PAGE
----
The Pfizer-BioNTech coronavirus vaccine available to children 12 and up in Flagler County, Health Department Director Bob Snyder said Wednesday, hours before the Centers for Disease Control director adopted an advisory committee’s recommendation to clear the way for vaccinating adolescents.
The Pfizer vaccine had already been approved for adolescents 16 and older. But the latest approval is expected to ease concerns among parents and school staffers, making the resumption of school along more normal protocols easier. The Health Department is currently gathering data from the Flagler school district to get an estimate of how many vaccines it will need.
“We are looking forward to placing an order for the Pfizer vaccine to give vaccines to 12 to 15 year olds,” Snyder said, with a projected vaccination site to be set up for children at Wadsworth Elementary school starting in June. “There’s plenty of Pfizer vaccine that will come to all counties in the state of Florida. There’s a good inventory of Pfizer, so all we need to do is ask which I plan on doing, after I get a sense from David Bossardet at the school district just what that the total number of 12 to 15 year olds are, and then take a percentage of that and order some inventory.” Snyder said he hopes to have the vaccines in hand “real soon.”
But public health officials like Snyder and physicians are contending with vaccine resistance and misinformation as they try to get as many people vaccinated as possible. Flagler County does not have a good track record of getting children vaccinated–Flagler in 2019 had the second-highest rate of non-vaccination in the state, among young children–in a state where the vaccination rate had been dropping even ahead of the rollout of the covid vaccine.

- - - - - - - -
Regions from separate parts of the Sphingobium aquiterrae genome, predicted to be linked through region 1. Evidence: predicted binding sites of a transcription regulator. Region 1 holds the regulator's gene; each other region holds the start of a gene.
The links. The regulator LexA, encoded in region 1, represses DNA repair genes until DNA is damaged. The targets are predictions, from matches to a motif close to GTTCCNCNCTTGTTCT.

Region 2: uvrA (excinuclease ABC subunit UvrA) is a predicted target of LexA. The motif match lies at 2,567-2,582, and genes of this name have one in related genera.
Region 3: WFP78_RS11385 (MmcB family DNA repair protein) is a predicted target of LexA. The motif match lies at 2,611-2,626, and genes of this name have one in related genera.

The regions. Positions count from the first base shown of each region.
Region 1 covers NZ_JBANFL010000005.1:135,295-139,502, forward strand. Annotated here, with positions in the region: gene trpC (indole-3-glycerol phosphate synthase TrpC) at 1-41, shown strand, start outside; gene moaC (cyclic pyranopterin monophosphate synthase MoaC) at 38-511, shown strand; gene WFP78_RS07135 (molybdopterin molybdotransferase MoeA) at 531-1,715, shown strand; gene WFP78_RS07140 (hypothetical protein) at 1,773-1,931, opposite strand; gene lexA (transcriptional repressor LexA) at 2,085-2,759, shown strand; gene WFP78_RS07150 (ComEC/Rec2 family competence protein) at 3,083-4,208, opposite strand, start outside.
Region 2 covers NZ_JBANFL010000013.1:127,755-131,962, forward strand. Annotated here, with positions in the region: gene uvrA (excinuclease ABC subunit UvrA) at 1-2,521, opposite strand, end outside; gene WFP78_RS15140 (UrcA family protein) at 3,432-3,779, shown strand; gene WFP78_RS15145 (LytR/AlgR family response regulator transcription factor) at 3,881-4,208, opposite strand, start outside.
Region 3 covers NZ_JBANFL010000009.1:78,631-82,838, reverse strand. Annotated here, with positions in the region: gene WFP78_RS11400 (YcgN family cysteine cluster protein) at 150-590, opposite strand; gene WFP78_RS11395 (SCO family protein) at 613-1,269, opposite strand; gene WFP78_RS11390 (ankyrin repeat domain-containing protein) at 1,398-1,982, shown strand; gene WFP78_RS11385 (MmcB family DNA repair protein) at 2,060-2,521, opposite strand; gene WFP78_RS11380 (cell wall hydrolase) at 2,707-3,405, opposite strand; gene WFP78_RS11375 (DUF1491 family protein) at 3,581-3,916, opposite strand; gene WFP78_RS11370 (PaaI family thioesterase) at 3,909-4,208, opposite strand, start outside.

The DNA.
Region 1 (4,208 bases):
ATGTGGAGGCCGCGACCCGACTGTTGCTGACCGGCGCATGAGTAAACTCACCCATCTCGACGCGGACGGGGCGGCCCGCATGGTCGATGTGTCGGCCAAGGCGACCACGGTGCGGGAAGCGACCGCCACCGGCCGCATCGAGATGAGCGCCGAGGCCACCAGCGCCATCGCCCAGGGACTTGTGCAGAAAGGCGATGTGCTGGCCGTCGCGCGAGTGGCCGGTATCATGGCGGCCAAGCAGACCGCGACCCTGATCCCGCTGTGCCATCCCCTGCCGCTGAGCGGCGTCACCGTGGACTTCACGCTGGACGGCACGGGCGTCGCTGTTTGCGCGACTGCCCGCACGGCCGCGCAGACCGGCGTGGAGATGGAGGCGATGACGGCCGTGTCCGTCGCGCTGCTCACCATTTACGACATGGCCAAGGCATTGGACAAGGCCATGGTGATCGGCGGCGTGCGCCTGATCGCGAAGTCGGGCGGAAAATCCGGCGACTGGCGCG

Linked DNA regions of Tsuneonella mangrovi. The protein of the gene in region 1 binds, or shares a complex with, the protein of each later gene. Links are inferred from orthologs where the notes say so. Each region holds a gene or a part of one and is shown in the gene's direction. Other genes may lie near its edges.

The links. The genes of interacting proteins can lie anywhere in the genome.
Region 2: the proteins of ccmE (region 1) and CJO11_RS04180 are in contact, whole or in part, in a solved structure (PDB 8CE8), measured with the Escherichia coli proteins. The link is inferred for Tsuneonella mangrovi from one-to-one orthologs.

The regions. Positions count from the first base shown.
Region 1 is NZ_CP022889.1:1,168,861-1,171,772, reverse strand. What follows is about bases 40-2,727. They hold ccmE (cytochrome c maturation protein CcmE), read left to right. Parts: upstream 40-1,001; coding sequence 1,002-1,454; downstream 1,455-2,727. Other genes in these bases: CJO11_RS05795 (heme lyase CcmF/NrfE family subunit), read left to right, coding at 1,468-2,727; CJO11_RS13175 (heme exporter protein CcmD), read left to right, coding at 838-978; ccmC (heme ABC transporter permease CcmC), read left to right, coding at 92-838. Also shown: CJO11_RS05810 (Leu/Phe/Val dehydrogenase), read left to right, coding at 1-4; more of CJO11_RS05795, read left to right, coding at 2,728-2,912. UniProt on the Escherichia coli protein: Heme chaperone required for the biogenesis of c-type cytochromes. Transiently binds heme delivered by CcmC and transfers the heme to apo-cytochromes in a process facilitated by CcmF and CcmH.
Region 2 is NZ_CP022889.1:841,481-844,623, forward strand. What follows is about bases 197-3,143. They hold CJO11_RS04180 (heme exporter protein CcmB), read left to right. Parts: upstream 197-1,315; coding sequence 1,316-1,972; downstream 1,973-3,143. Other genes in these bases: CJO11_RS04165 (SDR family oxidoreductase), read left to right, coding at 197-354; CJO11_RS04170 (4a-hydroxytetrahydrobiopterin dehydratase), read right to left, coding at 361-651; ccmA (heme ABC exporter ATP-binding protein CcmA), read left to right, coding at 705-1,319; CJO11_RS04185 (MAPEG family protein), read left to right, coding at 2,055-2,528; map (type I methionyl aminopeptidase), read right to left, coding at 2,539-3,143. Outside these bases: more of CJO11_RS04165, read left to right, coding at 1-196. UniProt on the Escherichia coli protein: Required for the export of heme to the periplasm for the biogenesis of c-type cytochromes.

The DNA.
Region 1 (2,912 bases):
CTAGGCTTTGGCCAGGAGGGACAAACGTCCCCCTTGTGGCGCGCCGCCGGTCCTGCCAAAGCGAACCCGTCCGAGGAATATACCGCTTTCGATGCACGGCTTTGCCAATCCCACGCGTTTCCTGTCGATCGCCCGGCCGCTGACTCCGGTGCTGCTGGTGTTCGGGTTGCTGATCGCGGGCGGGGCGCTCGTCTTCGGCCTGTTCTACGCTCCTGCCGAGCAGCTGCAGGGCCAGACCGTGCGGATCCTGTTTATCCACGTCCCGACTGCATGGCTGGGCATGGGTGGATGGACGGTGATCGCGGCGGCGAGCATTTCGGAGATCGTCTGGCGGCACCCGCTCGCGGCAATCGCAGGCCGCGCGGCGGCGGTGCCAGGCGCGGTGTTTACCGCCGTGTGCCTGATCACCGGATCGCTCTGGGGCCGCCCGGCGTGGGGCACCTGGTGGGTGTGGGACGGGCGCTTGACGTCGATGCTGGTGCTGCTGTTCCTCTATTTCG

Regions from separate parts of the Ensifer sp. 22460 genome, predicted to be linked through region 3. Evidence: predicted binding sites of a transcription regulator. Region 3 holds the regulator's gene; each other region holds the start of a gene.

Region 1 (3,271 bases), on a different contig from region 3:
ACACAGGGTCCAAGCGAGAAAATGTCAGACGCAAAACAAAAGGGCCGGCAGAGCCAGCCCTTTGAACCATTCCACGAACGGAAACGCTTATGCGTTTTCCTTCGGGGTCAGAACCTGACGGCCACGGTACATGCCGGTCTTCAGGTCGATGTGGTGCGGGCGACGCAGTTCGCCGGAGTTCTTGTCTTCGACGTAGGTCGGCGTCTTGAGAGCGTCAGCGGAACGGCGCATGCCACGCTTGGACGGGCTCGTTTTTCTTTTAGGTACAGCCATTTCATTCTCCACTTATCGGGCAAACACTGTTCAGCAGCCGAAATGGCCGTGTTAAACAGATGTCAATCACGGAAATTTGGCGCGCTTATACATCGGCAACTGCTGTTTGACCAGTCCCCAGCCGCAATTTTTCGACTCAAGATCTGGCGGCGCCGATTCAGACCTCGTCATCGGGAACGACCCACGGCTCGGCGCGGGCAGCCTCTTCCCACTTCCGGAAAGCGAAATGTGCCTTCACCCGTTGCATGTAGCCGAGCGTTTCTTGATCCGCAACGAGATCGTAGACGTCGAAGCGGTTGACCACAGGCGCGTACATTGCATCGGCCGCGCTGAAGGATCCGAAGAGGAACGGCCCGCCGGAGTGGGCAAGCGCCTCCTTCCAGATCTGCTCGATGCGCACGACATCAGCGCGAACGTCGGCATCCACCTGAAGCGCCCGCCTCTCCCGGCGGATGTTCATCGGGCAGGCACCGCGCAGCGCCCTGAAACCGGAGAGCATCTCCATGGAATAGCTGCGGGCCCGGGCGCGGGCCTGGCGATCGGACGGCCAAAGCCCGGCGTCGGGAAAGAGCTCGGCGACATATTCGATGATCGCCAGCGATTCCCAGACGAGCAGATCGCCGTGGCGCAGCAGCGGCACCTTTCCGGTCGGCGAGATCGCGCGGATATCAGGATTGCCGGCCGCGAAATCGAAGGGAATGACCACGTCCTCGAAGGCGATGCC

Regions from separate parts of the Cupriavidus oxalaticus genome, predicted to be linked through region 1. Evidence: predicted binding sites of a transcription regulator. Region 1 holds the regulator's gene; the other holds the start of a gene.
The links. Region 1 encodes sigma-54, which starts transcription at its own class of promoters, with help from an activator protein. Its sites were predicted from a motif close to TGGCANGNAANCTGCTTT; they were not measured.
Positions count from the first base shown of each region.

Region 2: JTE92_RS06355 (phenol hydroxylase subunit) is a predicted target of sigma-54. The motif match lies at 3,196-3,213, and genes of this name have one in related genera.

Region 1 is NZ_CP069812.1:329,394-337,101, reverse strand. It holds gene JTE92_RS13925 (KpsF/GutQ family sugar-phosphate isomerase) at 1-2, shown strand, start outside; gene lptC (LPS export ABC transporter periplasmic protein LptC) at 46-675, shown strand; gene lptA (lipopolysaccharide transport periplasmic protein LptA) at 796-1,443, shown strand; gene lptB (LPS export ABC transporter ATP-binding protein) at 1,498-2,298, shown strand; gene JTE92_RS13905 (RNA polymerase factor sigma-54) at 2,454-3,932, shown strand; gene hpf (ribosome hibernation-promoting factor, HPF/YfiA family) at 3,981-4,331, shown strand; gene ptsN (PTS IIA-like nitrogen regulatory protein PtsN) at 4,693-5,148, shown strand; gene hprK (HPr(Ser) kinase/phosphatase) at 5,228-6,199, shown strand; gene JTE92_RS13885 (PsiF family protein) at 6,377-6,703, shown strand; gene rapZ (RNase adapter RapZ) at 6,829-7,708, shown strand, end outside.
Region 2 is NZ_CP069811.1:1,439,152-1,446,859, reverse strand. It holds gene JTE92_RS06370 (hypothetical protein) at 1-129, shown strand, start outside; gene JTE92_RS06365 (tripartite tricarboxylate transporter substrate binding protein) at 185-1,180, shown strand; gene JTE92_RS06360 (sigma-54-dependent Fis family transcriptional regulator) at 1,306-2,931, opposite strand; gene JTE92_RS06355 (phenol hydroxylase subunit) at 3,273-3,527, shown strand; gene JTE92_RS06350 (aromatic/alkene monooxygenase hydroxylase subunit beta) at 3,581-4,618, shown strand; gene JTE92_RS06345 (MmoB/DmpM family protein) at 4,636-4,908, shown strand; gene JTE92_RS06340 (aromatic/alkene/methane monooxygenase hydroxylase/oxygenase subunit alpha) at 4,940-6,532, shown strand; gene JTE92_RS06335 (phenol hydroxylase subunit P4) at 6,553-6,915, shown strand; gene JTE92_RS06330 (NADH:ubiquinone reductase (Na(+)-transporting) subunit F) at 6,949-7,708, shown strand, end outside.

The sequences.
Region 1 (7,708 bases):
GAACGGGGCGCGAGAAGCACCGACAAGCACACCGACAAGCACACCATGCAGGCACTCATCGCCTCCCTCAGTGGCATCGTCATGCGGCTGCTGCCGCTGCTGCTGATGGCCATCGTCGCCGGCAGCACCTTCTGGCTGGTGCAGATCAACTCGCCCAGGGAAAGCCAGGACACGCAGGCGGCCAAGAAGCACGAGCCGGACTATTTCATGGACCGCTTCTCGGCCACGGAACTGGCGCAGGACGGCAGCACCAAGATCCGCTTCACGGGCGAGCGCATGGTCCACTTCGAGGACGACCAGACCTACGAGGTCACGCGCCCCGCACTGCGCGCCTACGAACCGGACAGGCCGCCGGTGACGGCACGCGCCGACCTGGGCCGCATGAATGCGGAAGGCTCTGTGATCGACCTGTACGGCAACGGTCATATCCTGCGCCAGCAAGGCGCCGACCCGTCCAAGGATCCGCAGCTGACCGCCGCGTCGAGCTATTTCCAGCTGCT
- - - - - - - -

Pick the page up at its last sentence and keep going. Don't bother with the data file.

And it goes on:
“All doctors today have to contend with patients exposed to misinformation. There’s just so much of it out there,” Tim Johnson of AdventHealth said this morning during the hospital network’s weekly briefing on Covid 19. He appeared with pediatric physicians–Dr. Fatma Levent, medical director of pediatric infectious disease at AdventHealth for Children, who has treated a number of children with Covid-induced pneumonia and multisystem inflammatory syndrome, and Dr. Sarah Li, an AdventHealth Medical Group pediatrician practicing in Winter Garden. They spoke of dealing with misinformation or claims about skipping vaccines–and not just the covid vaccine.
“It is definitely dangerous to skip vaccines, because then you can have the resurgence of all of these infections that we have not seen,” Levent said. “Now we have the measles coming back mumps coming back as we have lower vaccination rates. I don’t think people remember how dangerous are the actual infection versus the risks that they consider for the vaccines, because I feel like it goes back to the misinformation: they see all of these things about the vaccines, but they totally forget about what’s happening with the actual infection. Same thing with the Covid. Covid causes a lot of complications, and it can cause death, and it can cause death in children as well. So I feel like if you consider that, then vaccination is a very easy and safe, effective way of being protected.”